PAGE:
Thursday 7 November 2019 6:31 am

Can business models like Wework's really work?

Robert Stokely is real estate director at Sandaire.

Flexible businesses can, by their very nature, roll with the punches and evolve as their customers do.

But the recent pace of change at WeWork has shown that even the most flexible of businesses can be at risk.

Those of us in the property industry cannot fail to have noticed how WeWork has become central London’s largest office tenant in less than 10 years. It reportedly occupies 808 offices in 123 cities worldwide, while also losing $1.9bn on turnover of $1.8bn in the 2018 financial year. 

But this growth has been brought into question as of late. Within the last month, WeWork pulled its plans to proceed with an initial public offering, from which it hoped to raise $3.5bn, its founder and chief executive Adam Neumann stood down, and it also had its credit rating downgraded two levels by Fitch from B to triple C. 

Last week, it was reported that WeWork received an early payment of $1.5bn from SoftBank, with the co-working company weeks away from running out of money. WeWork was valued as high as $47bn in January this year, but is now thought to be worth closer to $15bn. 

But while WeWork is clearly struggling, that’s not to say that the trend towards flexible office accommodation is going to reverse anytime soon. 

It is sometimes hard to believe that in the 1980s and early 90s, 25-year leases were the norm, whereas today, it is unusual to find an office tenant signing up for more than a 10-year commitment, and frequently less. 

Fast forward to today, and we have a new model for flexible working. 

Flexible leases suit the dynamic nature of the businesses undertaken by many office occupiers in the twenty-first century, and even large global businesses such as HSBC use flexible WeWork accommodation. This model has real value for both young and established businesses. 

Part of the problem is that WeWork appears to have been valued more like a tech than a property business, even though its business model is to arbitrage the rent it pays for office accommodation. But there is scope for other similar-style businesses to really use technology to their advantage, utilising the information on tenants to optimise the use of accommodation and the services provided.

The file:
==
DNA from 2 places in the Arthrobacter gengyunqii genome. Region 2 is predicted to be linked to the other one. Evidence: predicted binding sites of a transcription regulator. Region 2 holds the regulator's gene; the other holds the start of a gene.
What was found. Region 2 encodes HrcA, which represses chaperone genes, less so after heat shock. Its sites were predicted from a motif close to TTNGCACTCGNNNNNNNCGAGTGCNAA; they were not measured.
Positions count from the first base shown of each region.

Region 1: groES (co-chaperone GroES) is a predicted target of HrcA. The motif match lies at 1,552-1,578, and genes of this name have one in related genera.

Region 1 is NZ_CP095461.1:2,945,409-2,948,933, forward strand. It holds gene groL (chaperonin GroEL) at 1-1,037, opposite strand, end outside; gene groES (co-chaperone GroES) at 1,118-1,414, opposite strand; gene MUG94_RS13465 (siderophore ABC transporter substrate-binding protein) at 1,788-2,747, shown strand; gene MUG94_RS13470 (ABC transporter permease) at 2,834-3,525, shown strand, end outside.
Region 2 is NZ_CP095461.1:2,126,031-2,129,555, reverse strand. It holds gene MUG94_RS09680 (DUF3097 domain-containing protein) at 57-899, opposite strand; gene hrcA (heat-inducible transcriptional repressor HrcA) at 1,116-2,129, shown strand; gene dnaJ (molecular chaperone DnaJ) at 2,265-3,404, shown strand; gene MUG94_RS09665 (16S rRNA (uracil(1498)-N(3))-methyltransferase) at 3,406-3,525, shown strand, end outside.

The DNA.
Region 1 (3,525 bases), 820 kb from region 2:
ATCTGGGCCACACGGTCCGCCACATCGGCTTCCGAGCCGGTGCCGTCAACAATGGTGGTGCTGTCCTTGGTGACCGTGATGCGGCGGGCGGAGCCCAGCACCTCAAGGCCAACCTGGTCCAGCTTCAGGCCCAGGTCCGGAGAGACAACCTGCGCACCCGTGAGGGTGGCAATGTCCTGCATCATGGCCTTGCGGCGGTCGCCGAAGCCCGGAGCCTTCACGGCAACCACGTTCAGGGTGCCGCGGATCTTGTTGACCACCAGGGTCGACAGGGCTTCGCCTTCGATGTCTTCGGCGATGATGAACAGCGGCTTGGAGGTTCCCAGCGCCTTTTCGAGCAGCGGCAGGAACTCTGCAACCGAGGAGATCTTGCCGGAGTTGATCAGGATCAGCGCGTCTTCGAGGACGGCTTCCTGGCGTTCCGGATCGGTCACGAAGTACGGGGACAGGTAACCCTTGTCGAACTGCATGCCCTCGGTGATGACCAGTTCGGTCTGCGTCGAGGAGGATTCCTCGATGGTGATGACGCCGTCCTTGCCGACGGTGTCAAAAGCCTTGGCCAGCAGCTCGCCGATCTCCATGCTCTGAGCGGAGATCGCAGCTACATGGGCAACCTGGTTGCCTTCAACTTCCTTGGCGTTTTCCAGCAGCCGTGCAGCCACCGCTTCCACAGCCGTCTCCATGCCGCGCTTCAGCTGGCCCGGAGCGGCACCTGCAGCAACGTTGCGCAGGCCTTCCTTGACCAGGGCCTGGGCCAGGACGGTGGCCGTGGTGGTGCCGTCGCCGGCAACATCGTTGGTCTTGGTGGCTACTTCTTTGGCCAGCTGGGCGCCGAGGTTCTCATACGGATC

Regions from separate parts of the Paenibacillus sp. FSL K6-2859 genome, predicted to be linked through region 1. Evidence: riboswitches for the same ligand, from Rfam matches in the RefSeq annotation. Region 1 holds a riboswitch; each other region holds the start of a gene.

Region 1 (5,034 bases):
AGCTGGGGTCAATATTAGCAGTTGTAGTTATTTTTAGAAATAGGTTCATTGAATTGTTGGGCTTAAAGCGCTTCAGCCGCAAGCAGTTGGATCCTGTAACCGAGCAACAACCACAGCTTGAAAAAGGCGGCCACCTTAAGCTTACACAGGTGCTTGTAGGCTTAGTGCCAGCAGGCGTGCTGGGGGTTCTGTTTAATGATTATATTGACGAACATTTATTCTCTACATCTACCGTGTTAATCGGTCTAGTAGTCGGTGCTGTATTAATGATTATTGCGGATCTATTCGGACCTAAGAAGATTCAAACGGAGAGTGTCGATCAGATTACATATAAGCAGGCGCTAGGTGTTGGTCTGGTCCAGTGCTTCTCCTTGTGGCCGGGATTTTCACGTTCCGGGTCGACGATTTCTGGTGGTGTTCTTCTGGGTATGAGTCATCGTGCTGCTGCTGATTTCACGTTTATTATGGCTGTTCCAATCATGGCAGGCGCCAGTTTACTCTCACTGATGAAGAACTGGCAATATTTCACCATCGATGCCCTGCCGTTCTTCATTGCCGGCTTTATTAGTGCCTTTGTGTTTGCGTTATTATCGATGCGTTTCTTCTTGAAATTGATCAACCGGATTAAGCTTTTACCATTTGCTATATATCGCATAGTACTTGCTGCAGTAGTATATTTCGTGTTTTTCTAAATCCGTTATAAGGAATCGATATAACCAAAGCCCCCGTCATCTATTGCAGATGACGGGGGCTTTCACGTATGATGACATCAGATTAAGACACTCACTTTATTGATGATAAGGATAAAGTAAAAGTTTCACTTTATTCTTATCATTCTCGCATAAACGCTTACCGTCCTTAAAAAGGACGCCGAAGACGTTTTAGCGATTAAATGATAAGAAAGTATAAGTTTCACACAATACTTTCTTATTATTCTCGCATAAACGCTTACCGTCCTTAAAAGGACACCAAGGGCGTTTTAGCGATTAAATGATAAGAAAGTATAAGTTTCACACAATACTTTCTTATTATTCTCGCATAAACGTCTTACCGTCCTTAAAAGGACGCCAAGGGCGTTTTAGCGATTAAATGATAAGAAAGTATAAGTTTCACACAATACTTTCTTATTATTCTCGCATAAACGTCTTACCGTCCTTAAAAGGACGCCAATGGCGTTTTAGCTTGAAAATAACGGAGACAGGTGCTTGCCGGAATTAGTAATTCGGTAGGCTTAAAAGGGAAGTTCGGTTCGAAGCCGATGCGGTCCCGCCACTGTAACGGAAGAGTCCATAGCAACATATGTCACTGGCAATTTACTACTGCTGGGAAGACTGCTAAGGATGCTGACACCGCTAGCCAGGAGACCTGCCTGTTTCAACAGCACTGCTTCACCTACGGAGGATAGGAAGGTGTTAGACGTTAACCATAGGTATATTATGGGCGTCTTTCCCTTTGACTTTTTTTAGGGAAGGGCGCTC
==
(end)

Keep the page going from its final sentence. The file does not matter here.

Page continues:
The growing trend of large businesses using such models has spawned the growth of a number of flexible office providers, not least Regus. In London, there are several up-and-coming competitors, including FORA, backed by property specialists Delancey.

The new players are embracing the trend for coworking where traditional serviced office operators haven’t, allowing individuals to rent a desk and benefit from the social interaction of working alongside others. It is an evolution of the serviced office model.

So while WeWork’s issues have shaken up the market, coworking offices are here to stay. There is real value in this sector, but it can also be easy to get wrong. Done well, flexible businesses offer an opportunity for the few who can get it right. It’s a question of who will dominate market share in the coming months.

City A.M.'s opinion pages are a place for thought-provoking views and debate. These views are not necessarily shared by City A.M.